The dialogue sits nicely in the front speakers and retains its documentary feel while never feeling limited but the track really comes to life with the music. The boom of the drums hits the bass with just the right amount of oomph, the guitars whine and screech with a whole lot of power and the vocals fill in the rest. Now I’m not saying this sounds as good as many modern concerts on Blu-ray, mainly because despite the DTS-HD track’s range, the age of audio still feels a little constrained but once again—and this is beginning to make me feel like a broken record—it sticks with the authentic feel of the spoof documentary.


Now this is where the This Is Spinal Tap Blu-ray throws the goods at us. To start with, the disc opens with a black screen and the band provide a menu commentary, which is brilliant. It’s not particularly long but it’s a nice touch and a great way to start off the feel good factor.

 This Is Spinal Tap
‘This Is Spinal Tap - Up To 11’ (43:03 SD) is a great little documentary. I say little, because despite its running time, it has the feeling of a TV special as opposed to a movie documentary. There is no input from the band or anyone involved in the movie, instead this are a bunch of British comedians (Gervais, Izzard, Brydon etc) and a couple of rock bands (King of Leon, Anvil) talking us through what they love about Spinal Tap, their favourite characters and stories they have about seeing the movie. What makes this so good is it genuinely feels like a bunch of fans loving talking about the movie. Kings of Leon provide a few laughs with their worry that they might end up looking like Spinal Tap in a documentary which is being made about them, and I don’t know about you guys out there, but Ricky Gervais laughing at something that makes him laugh, makes me laugh even more, as per his knack of doing so on his own podcasts.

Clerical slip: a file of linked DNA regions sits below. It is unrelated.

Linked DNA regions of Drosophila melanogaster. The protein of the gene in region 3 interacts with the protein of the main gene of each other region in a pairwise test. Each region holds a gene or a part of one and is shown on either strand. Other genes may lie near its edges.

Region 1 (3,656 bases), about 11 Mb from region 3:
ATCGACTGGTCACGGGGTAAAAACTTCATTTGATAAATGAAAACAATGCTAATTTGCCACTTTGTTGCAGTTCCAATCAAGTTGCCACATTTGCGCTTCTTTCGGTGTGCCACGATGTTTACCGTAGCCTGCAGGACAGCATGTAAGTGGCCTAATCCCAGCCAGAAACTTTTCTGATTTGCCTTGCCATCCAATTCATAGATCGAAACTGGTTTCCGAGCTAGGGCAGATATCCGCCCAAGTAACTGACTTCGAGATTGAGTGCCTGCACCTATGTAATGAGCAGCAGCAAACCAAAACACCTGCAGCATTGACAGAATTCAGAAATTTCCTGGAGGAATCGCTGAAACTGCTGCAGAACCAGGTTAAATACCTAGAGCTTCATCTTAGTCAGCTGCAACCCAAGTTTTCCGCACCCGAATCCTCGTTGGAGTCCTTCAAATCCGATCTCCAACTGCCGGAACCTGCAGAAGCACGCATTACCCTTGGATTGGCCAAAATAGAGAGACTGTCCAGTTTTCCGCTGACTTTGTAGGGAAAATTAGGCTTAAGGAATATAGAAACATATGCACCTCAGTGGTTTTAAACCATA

‘Spirinkle Some ***kin’ Fairly Dust On It’ (04:21 SD) is an interview with The Troggs member Reg Pressley, whose rants with his band in some bootleg tapes are cited as an inspiration for Spinal Tap.

The ‘2007 Live Earth Short Film & Performance' (06:56 SD) is a nice inclusion from the recent global event (that was entirely pointless) and ‘The Return of Spinal Tap’ (57:43 SD) is a live concert at the Albert Hall with some short films included.